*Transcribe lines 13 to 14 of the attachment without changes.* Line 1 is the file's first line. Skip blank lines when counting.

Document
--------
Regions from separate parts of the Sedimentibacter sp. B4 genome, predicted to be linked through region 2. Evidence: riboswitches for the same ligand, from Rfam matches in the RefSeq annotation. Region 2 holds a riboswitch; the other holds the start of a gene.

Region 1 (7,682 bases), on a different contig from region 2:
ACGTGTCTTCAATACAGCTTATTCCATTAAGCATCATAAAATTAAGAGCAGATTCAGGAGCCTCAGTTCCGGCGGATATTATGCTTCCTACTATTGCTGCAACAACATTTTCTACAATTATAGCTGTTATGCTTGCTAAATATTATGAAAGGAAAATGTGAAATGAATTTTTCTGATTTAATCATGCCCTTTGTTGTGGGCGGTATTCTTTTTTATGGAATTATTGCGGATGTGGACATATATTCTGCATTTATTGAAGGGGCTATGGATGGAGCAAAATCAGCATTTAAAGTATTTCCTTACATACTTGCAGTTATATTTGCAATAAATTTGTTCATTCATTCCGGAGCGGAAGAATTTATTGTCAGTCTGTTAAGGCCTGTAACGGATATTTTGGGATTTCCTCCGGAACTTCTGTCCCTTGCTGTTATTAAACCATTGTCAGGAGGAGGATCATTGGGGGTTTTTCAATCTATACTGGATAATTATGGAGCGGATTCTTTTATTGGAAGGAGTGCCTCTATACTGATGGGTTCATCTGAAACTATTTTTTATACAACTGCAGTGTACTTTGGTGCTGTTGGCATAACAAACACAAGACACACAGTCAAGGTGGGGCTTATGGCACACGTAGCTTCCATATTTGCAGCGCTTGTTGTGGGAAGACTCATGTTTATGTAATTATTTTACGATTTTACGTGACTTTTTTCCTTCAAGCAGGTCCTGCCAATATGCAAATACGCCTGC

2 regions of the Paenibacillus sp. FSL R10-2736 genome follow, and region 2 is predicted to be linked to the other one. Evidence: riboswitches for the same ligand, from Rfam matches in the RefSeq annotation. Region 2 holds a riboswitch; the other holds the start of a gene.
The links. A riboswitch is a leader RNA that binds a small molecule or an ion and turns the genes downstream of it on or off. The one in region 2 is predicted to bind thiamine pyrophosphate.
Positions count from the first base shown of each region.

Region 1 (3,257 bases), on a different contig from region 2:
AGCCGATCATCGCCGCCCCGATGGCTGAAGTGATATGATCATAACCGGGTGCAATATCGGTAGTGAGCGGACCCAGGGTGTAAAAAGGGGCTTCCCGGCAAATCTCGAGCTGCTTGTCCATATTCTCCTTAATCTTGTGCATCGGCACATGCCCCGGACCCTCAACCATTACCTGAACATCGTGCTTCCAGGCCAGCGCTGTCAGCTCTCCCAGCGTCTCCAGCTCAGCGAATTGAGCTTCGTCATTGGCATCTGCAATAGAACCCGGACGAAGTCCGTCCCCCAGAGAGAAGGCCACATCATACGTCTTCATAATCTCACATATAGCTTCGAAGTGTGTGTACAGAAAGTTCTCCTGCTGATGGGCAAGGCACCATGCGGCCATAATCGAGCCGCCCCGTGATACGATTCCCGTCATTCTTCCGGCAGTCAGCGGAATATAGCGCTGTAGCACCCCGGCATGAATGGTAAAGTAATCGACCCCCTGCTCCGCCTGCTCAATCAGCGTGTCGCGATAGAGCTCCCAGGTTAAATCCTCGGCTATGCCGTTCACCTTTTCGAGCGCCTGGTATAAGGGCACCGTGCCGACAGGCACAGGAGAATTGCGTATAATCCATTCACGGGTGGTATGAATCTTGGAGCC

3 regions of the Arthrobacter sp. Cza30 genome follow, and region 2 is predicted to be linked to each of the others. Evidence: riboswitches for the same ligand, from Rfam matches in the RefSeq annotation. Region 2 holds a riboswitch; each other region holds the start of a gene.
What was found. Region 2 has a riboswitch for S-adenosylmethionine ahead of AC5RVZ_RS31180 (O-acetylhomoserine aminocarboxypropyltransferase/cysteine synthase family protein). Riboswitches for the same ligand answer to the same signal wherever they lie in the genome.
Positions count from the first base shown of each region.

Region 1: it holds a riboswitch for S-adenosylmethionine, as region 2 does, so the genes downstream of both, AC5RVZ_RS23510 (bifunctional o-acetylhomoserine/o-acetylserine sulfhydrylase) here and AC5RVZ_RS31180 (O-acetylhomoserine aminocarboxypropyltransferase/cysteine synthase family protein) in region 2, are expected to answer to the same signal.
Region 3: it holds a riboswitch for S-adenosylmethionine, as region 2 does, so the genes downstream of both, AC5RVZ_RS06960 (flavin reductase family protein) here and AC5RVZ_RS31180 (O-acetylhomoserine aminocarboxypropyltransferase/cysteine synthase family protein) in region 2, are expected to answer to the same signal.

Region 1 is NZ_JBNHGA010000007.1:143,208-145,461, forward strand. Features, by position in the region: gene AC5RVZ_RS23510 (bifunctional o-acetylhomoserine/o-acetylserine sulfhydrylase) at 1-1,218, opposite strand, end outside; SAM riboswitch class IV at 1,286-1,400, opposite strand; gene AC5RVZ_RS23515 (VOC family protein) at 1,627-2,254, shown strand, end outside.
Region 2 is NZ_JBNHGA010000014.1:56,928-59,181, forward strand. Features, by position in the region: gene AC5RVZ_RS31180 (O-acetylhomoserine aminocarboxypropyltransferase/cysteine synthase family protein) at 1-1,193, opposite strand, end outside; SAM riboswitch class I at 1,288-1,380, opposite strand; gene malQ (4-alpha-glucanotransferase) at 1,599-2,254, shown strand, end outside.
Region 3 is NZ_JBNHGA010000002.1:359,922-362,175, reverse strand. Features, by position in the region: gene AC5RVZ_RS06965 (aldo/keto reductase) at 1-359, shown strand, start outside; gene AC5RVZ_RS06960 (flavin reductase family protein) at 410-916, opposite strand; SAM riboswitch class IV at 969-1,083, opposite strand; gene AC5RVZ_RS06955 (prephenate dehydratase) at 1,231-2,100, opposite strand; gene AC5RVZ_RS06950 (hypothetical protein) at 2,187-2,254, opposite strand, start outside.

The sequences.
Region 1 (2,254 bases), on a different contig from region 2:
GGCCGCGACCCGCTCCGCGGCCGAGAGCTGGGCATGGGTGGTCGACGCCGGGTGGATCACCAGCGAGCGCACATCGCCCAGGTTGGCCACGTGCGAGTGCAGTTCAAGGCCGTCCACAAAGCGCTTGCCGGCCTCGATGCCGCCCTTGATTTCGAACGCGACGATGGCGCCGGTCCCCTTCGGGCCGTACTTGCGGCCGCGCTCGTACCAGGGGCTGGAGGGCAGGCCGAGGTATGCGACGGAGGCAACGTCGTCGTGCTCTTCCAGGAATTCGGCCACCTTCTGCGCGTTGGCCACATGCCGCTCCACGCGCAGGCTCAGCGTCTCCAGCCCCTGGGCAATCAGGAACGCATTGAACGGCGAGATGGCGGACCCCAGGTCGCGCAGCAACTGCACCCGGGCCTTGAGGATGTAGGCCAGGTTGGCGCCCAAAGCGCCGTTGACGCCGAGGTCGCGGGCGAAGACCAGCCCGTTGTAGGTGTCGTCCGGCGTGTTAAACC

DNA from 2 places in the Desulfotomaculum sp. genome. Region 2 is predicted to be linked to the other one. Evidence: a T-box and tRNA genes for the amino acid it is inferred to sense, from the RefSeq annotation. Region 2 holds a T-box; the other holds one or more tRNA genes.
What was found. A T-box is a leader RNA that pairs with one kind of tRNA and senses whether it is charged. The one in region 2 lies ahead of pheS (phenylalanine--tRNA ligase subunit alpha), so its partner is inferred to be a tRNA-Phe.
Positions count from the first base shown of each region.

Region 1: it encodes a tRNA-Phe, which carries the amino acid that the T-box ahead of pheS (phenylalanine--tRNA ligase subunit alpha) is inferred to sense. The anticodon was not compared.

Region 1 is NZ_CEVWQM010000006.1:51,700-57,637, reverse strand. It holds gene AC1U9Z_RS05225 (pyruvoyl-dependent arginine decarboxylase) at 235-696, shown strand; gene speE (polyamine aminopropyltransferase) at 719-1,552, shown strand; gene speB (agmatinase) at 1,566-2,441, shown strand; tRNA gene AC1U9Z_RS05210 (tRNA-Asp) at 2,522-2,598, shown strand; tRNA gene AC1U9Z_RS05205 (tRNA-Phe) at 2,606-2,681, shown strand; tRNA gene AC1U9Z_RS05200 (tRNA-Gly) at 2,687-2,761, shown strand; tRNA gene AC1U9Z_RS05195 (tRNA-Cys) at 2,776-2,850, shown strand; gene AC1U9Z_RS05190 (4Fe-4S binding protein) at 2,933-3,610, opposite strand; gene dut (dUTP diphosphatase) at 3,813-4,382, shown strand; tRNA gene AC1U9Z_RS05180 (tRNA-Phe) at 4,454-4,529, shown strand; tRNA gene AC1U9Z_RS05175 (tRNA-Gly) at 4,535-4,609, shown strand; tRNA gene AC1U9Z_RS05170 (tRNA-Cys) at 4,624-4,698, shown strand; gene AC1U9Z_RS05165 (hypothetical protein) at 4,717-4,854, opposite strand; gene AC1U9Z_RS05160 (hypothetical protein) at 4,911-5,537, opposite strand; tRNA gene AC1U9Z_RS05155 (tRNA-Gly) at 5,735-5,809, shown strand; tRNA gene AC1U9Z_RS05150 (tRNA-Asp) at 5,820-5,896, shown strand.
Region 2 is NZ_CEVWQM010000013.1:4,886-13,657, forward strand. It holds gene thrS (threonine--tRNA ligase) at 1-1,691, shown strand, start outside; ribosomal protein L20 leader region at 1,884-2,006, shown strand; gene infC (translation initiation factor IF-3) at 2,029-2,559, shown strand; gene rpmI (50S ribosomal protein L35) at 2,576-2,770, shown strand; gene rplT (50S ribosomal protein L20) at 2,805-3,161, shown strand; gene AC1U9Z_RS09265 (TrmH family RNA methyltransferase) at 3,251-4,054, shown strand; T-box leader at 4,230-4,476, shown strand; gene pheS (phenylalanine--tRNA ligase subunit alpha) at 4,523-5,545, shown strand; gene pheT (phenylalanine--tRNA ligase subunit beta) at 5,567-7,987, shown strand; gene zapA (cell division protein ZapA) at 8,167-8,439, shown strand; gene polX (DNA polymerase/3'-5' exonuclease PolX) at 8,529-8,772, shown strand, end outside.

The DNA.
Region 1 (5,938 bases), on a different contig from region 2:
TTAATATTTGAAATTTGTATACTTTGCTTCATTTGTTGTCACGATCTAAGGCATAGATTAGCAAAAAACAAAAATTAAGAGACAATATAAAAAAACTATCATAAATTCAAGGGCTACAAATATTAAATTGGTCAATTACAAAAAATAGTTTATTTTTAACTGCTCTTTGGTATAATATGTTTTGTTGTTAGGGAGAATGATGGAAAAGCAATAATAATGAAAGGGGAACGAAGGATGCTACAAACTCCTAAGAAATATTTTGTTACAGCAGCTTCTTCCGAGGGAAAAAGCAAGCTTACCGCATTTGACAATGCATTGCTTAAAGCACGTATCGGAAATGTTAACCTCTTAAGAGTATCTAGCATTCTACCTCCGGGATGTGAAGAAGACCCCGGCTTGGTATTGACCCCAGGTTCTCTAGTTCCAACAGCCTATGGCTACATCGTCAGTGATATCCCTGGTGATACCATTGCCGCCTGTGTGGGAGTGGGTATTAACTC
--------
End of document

Region 3: it holds a riboswitch for S-adenosylmethionine, as region 2 does, so the genes downstream of both, AC5RVZ_RS06960 (flavin reductase family protein) here and AC5RVZ_RS31180 (O-acetylhomoserine aminocarboxypropyltransferase/cysteine synthase family protein) in region 2, are expected to answer to the same signal.

Region 1 is NZ_JBNHGA010000007.1:143,208-145,461, forward strand. Features, by position in the region: gene AC5RVZ_RS23510 (bifunctional o-acetylhomoserine/o-acetylserine sulfhydrylase) at 1-1,218, opposite strand, end outside; SAM riboswitch class IV at 1,286-1,400, opposite strand; gene AC5RVZ_RS23515 (VOC family protein) at 1,627-2,254, shown strand, end outside.